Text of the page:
I spent 17 years at Mincom (and its successor companies, thanks to takeovers), and had many different roles, including technical editor, tech writing project manager, manager of tech writing, internationalization and content manager.
My favorite years were working with a great content and internationalization team, and then developing my own team a few years later. I had a particular manager who I learned so much from, and I still do when I get to see her at conferences.
Through this time, I was part of international teams — initially only with the US and Australia. Then eventually I began working with teams in Asia, North and South America, and Europe. Juggling time zones became tricky when we had meeting with Aussie, American and Polish attendees. Someone would inevitably end up attending in the middle of their night. Often it was me.
We worked on a range of software for asset-intensive industries, primarily Enterprise Resource Planning (ERP), Enterprise Asset Management software and mining software (that’s software to help with digging stuff out of the ground, not data mining).
Cutting documents down to size and more mining
One of my proudest achievements was when we implemented a component content management system (CCMS) and reduced the word count of our ERP online help from approximately three-million words to around 1.7 million words. That made quite a difference to our translation costs!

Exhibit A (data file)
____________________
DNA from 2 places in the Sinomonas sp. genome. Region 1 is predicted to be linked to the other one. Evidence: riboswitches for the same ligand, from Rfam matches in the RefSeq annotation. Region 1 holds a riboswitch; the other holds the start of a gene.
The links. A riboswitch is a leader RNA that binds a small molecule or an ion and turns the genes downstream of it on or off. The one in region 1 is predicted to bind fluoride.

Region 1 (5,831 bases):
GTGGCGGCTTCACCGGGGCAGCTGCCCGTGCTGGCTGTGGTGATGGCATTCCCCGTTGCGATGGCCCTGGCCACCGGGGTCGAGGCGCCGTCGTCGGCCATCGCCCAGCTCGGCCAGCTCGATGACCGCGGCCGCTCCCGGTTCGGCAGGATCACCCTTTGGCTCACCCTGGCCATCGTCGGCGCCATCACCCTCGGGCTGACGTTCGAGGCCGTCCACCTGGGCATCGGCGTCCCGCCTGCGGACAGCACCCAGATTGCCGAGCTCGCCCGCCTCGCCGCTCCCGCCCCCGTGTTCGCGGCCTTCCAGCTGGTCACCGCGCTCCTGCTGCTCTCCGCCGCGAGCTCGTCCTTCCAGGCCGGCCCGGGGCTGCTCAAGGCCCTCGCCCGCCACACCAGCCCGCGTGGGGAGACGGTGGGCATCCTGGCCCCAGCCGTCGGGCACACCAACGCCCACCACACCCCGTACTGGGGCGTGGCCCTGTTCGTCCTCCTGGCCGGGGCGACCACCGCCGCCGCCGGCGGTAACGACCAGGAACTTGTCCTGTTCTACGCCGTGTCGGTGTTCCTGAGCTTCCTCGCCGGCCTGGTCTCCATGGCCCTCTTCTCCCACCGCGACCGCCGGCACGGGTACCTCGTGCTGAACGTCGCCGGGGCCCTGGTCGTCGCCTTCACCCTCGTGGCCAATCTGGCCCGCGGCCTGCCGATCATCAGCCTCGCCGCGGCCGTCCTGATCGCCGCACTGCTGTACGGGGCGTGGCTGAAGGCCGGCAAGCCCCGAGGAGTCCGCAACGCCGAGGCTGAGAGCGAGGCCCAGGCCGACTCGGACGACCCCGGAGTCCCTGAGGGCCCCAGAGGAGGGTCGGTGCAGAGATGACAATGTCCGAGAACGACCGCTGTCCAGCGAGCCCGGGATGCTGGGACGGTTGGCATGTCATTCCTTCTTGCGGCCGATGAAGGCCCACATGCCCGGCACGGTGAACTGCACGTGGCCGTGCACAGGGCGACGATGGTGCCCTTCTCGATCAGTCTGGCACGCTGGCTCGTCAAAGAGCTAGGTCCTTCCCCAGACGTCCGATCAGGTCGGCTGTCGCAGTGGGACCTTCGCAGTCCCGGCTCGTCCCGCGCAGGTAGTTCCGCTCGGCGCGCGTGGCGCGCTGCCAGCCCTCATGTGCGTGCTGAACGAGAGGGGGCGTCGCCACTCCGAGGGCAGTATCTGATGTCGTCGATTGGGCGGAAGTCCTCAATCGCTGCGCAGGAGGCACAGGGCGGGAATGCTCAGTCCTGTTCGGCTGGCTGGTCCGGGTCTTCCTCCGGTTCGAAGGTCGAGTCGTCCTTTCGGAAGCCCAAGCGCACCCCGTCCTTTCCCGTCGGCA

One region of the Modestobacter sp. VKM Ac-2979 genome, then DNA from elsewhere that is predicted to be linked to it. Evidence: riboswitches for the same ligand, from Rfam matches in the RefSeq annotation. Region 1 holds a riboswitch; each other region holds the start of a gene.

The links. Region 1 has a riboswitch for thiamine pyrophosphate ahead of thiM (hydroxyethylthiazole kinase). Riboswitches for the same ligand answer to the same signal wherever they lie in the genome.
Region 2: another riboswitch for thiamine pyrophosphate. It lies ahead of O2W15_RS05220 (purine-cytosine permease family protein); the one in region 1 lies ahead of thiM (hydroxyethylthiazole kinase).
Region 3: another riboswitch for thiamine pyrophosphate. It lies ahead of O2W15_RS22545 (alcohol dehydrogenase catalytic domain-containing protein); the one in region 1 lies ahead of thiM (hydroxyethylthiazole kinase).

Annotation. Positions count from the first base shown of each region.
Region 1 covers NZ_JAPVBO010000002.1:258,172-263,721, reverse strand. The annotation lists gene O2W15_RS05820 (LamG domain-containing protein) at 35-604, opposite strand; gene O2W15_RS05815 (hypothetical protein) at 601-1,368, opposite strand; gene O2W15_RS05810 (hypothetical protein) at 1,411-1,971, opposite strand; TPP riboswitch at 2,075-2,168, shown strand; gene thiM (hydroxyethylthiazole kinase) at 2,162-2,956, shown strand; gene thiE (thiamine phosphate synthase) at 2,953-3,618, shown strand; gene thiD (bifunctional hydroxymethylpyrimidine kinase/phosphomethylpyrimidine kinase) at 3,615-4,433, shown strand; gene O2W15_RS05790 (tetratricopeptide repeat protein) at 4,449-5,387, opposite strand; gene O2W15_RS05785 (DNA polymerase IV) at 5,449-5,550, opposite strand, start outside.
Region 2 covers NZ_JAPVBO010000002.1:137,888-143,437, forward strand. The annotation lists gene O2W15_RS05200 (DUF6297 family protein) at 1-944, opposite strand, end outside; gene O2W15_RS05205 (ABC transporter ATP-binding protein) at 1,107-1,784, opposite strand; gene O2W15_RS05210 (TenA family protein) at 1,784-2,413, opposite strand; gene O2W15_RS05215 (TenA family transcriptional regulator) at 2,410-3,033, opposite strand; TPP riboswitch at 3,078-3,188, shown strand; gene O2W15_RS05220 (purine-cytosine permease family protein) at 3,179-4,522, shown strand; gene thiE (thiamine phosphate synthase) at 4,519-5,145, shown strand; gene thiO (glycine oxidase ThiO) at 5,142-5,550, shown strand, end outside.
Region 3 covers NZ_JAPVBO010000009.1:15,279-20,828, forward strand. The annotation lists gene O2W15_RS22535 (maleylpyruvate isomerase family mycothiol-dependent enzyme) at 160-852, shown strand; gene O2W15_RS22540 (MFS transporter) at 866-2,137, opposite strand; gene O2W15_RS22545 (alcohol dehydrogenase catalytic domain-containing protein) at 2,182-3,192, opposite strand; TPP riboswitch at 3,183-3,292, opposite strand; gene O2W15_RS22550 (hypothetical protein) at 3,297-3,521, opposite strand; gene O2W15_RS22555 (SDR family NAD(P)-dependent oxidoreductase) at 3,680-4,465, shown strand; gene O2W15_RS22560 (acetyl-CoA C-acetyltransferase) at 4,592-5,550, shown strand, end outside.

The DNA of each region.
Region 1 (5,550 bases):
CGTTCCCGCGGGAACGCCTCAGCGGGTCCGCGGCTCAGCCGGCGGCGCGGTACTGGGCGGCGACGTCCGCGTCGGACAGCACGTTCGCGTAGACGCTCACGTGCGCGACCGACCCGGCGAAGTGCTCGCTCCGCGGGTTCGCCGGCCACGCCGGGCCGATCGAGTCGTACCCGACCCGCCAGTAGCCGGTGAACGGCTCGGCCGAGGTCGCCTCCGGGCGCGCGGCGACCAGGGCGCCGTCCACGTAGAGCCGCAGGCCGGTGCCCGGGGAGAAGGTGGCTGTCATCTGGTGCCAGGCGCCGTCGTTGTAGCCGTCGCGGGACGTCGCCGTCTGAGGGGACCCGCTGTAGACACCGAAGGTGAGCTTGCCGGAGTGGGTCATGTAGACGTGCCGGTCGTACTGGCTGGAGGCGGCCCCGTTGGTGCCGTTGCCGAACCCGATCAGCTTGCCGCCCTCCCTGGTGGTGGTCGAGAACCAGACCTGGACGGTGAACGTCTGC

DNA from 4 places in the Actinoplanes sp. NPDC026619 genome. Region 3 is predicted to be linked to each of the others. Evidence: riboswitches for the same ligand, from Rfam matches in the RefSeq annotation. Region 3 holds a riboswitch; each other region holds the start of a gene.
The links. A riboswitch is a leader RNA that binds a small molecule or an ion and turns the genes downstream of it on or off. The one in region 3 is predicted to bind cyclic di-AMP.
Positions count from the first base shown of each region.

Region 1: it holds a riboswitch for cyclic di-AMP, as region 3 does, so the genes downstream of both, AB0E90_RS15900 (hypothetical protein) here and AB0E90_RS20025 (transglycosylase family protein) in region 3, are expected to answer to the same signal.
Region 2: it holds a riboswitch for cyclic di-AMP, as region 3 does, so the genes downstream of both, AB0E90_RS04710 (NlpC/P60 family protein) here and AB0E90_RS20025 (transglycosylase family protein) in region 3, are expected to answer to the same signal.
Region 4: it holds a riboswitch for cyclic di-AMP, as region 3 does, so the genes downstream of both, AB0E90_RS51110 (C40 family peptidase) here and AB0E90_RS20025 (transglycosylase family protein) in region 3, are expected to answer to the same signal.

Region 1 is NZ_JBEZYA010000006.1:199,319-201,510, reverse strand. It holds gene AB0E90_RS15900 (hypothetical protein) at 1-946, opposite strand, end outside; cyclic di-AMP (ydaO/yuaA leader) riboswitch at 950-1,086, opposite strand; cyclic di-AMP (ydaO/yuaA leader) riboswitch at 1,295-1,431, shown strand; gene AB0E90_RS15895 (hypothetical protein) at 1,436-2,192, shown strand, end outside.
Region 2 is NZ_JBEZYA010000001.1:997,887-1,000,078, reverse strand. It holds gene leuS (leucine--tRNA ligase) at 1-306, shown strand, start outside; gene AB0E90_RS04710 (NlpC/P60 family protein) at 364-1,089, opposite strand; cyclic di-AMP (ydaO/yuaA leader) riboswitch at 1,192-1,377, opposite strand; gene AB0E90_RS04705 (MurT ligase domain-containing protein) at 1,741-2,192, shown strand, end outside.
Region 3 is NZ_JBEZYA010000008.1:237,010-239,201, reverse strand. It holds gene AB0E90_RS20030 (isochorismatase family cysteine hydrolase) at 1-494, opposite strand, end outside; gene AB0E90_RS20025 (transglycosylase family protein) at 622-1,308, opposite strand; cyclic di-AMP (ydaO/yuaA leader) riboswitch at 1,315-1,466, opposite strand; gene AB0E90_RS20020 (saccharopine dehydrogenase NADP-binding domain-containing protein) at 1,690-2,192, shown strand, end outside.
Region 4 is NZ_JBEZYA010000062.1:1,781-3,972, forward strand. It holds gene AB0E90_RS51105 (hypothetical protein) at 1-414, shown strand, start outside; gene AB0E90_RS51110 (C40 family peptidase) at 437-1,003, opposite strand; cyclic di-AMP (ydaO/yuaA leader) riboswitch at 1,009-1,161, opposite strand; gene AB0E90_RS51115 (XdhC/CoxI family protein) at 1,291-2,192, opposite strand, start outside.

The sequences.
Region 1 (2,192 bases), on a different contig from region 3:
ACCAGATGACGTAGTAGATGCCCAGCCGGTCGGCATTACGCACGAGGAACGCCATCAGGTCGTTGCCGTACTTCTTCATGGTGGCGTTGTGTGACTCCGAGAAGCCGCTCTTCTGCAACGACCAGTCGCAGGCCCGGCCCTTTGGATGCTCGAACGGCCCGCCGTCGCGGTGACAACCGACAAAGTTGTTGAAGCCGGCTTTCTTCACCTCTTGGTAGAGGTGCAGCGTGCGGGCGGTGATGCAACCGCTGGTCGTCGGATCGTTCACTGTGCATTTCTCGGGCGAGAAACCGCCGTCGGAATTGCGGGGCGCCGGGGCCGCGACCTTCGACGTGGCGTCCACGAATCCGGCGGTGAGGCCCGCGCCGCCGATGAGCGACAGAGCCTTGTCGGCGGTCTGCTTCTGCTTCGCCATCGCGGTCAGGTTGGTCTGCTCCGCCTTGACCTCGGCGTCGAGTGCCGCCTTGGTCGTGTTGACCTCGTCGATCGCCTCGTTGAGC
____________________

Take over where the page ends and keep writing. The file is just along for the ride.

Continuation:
Three years ago, I decided to take a leap and join RPMGlobal– the leaders in the digital transformation of mining, as their internationalization manager. (Since about 2010, I’ve worked in both technical communication and internationalization – I love how these two areas are complementary and both use a range of my skills and my Uni qualifications.)
Over time, I’ve been given more responsibilities (managing the content team, training development, our quality system and being the internal cybersecurity auditor).
The benefits of technical communication and lockdown
I believe the core skills of technical communication give us the ability to take on so many different roles – if we want to and have the opportunity to grab them.
Curiosity, having to see issues from the perspective of an end user or customers, and clear communication are always assets to a project, a team, and a company.
Last year I worked on a small project to help envision our future of work when the COVID-19 pandemic hit. I was invited to contribute — along with the development managers of our two largest development teams — because my manager saw that I think about things differently.
We put together the basis for 80 percent of our development, working from home most of the time – a huge change from two years ago, when everyone was in the office full-time.
Looking back on Kirsty 30 years ago? I was just the little kid born in the Queensland outback, destined to grow up to live and work on a sheep and cattle station. I couldn’t have imagined where my career would go. I’m so happy that I found technical communication – and I’m looking forward to what the next 20 to 30 years bring.
To learn more about Kirsty’s career, go to her LinkedIn profile.